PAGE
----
Perfect Piroger


Left With Pictures are back in the studio again, preparing for their third album.  They spent last weekend toiling away so diligently that I thought I would provide some much needed sustenance in the form of some pasties (UK) or pierogi (Poland) or piroger (Sweden).  This humble meal-in-one has had a bit of a bad rep recently, I think due to its ubiquitous presence in train station concessions and 24 hour garages (this, according to Toby, is what makes them typical band grub).    

But it is possible to make them less greasy and more wholesome, particularly if you add wholemeal flour, or Graham flour, as I did.   They are famously a meal in themselves, quick and easy to devour, you can eat them with your hands, hot or cold.  In Sweden they are considered the perfect picnic food. 


I used some Graham flour that I picked up on a recent trip to Sweden, as it is used quite a bit there as a low GI substitute for plain flour.  It is a bit trickier to come by in the UK.  It is not to be confused with the chickpea-based Gram flour, which is used a lot in Indian cooking (esp. in bhajiis).  Graham is named after an American Presbyterian minister, Reverend Sylvester Graham, who was an early food pioneer who shunned white flour.  You can use wholegrain or brown flour instead of Graham Flour, or simply use plain flour if you would prefer a less nutty taste.  

The recipe does take some time and patience, be warned, particularly if you have a small kitchen.  But this recipe makes a lot of pasties and they freeze very well, so you can have them on hand for those emergency picnics. You can really fill them with anything you like, but I went for a meatier option- mince, mushroom and potato and a veggie one- aubergine, feta and spinach. 




Two kinds of Pasty
You will need:
For the Dough:
50g fresh yeast or 2x 7g sachets of dried yeast
 500ml full fat milk
 50g butter
 2 tsp caster sugar
 2 tsp salt
 5 dl graham flour (or plain flour)
 7 dl plain flour
 1 large egg
For the fillings:
Filling 1:
1 tbsp olive oil
 1 large onion
 2 cloves of garlic
 250g lean mince
 150g button mushrooms
 1 large potato
 2tbsp tomato paste
 splash of balsamic vinegar
 2 tbsp chopped fresh rosemary. 
 salt, pepper 
Filling 2:
1 tbsp olive oil
 1 large red onion
 1 large ripe tomato, chopped
 1 aubergine
 1 large sweet potato
 250 g feta, crumbled
 5 rounds of frozen spinach
 mint
 cumin
 salt, pepper
Method:
 For the pasty pastry:
1. Crumble the fresh yeast into a large bowl.
2. Melt the butter in a pan on the hob.  Add the milk and heat gently until ‘finger warm,’ as my grandmother calls it- basically so that it is just warm to the touch.
3.  Pour a little of the butter-milk mixture over the yeast and stir until dissolved.  Then add the rest of the liquid and the sugar and give it a good mix.
4. Gradually add the flour(s), stirring between each addition to make quite a sticky dough.  If you are using dried yeast, you can simply add this to the flour just before this stage.
5. Leave to prove under a clean dishtowel for 40 minutes until nicely risen.
6. Knead the dough for a few minutes on a floured surface before dividing it into smaller, more manageable pieces for ease of rolling (about 6).  Unless you have an enormous table, in which case, roll away.  I’m jealous.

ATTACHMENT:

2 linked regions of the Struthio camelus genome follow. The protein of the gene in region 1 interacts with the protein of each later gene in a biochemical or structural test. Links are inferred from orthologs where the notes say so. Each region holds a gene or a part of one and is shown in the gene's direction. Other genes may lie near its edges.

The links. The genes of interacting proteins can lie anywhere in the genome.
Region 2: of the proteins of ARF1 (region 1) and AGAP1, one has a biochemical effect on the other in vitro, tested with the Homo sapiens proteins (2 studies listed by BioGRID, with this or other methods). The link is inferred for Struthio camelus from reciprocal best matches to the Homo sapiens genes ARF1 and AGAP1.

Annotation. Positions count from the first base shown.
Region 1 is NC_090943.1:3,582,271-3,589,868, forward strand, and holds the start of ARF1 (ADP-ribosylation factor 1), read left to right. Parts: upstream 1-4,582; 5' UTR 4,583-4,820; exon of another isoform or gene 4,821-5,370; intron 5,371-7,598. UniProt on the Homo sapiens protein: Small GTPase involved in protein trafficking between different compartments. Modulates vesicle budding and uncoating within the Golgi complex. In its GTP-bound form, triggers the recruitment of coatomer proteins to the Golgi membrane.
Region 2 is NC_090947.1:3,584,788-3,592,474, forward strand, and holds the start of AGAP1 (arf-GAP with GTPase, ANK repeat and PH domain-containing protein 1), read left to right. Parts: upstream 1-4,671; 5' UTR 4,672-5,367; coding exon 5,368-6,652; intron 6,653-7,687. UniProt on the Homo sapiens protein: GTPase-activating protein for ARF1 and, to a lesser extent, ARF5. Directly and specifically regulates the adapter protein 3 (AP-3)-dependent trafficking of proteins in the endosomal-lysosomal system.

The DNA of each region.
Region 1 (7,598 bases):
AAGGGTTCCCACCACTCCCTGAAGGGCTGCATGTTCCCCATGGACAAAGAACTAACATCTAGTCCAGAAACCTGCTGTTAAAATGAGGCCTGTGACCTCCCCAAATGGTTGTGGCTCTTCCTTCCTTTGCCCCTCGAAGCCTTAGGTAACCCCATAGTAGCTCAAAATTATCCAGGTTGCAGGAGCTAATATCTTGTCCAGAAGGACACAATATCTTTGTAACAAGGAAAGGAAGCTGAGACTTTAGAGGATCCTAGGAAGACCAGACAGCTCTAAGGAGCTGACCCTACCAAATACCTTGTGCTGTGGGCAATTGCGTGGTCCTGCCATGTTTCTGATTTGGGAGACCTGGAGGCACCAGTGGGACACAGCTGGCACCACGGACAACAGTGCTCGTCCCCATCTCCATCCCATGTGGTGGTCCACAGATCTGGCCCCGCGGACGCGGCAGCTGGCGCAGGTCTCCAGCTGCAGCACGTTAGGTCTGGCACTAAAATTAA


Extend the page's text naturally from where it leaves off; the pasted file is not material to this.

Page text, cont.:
7. Roll out your dough to about the thickness of half a pound (I was going to say to the thickness of a 10p coin, but I feel that might be too thin.  A Swedish 10 kr coin is about right).  Find a bowl with the diameter of about 15cm and use this to cut out circles of pastry.
 
8.  Add your filling of choice (see below) onto one half of the circle of pastry and then fold the other half over it.  Use a fork and press along the outer edges to seal.
9. Repeat this process until you have used up all your dough and fillings.  This should make for about 30 medium sized pastries, but you can make larger ones if you would prefer, just use a bigger bowl. 
10. Transfer to a lined baking sheet/tray and leave to rise for a further 20 minutes under a clean tea towel.  Meanwhile, preheat the oven to 225 degrees.
11. Whisk the egg and brush over the exposed pastry.  Pop in the oven for about 15 min, until the pastry has cooked through (check the bottoms/unexposed sides) and they have a nice, golden colour.
12. Serve piping hot with mash or salad or eat cold as part of a picnic.
To make filling 1:
1. Peel the potato and chop into small cubes.  Cook the cubes in a pan of boiling, salted water until just tender.
2. Chop the onion and crush the garlic.  Fry in some olive oil.
3.  Add the mince and cook until browned.  Add the tomato paste.
4.  Add the mushrooms and fry until they start to colour a bit.
5.  Add the balsamic, salt, pepper and chopped rosemary.
6.  Set to one side to cool a little, ready for using. 
To make filling 2:
1. Chop the aubergine lengthways into thick slices.  Brush with olive oil, salt and pepper and pop in a hot oven until cooked through and golden in colour.
 2.  Meanwhile, peel the sweet potato and chop into small cubes.  Cook the cubes in a pan of boiling, salted water until just tender. 
3. Chop the onion and crush the garlic.  Fry in some olive oil.
4.  Add the aubergine, which you have diced, and the tomato. 
5.  Fry the lot until just beginning to colour and add the seasoning- cumin, mint (fresh or dried) and salt and pepper.
6.  Add the frozen spinach, which will melt and add moisture to the filling.  Cook over a low heat until all the spinach has melted into the mixture.
7.  Add the diced potato and cook for a further few minutes before adding the feta.  The mixture is ready just as the feta begins to melt. 

8.  Set to one side and allow to cool a little, before using as a filling.

Comments

  1. Leave a Reply

    Swedish Mike
    24/02/2012

    This looks really nice to me, you can’t go wrong with piroger! ;)

    Thanks for the inspiration!

    // Mike

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